Diabetes in cats is a condition that is rapidly becoming more and more common nowadays. You might think that the food cats eat is different from the food we eat, but the fact that cats and humans can become diabetic is a big exclamation mark. The question then arises: how do cats become diabetic?
There is no simple and clear answer to this question, but a main pattern can be developed from all the research and this always concerns the food we give to our feline boyfriends. Or more, the quality of this food.
How do cats become diabetic?
Before answering this question, one thing we need to clarify is the eating habits and behaviours of cats in general.
Cats are predators – carnivorous creatures – and that means they feed on the meat of their prey when they are in the wild, but also on what we give them or what they can fly with their little paws when they are with us.
While a minority of cats may develop diabetes for genetic reasons or other underlying health problems that can lead to diabetes, most cats become diabetic because of commercial cat foods that are corn-based and gluten-based as the main sources of protein for cat meals.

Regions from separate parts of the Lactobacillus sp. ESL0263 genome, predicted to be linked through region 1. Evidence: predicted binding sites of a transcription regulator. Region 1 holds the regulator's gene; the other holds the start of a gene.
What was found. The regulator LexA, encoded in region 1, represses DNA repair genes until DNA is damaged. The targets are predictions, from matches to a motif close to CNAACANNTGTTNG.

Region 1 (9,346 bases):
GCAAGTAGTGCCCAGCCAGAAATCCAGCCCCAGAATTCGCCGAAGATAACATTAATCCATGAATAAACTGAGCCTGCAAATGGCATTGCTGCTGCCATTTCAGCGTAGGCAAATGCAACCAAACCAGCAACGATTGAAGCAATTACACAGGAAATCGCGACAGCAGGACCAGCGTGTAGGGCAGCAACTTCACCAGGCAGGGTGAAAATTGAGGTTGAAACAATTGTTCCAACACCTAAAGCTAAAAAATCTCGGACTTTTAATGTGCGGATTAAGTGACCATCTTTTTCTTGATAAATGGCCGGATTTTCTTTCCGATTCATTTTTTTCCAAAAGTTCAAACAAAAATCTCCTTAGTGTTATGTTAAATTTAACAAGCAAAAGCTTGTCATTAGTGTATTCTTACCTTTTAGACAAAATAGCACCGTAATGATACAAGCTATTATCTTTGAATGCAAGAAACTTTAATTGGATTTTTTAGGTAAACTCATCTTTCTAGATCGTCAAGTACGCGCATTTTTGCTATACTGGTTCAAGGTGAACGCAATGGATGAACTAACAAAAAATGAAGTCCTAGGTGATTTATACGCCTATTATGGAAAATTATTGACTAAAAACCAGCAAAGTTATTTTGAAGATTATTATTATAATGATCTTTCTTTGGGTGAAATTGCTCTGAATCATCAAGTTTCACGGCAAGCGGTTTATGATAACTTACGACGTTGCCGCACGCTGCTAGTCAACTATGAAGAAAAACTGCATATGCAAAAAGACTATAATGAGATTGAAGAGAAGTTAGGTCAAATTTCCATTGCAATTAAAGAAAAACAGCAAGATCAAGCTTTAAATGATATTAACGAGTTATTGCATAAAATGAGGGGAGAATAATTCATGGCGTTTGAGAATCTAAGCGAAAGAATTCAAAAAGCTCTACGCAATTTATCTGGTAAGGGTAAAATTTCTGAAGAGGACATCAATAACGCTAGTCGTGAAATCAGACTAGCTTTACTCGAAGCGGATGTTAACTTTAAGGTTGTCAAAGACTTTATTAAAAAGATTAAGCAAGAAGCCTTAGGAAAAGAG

And don’t think for a second that super-marketed premium cat food is not based on the same corn and gluten, as this is often the case. Be sure to look for corn- and gluten-free foods for your cat – and for yourself, if possible – and then go play in the garden with your furry boyfriend. Lack of movement is another indirect cause of diabetes in cats and humans.
Thus, while overweight and obese cats are more likely to develop diabetes, obesity is not the direct cause but the one that provides the conditions necessary for the development of diabetes. And obesity thrives with corn and bad carbs in general.
Think about it for a second. A cat that lives in the wild will never feed on corn or other carbohydrates. Cats are carnivores, so their main source of food is meat.
You might think that your cat is not the savage of the past because it is domesticated, but the reality is that their instincts, body structure and genetic characteristics indicate that they are more close to their wild parents than to others.
A cat’s body is made to process meat and not cereals and corn, so it would be wise to look for better food alternatives, such as high quality canned food, if and when possible.
The price may seem too high compared to cheaper alternatives, but think about what veterinary treatment could cost cats who become diabetic or develop other diseases, as diabetes is not the only possible problem of poor quality cat food.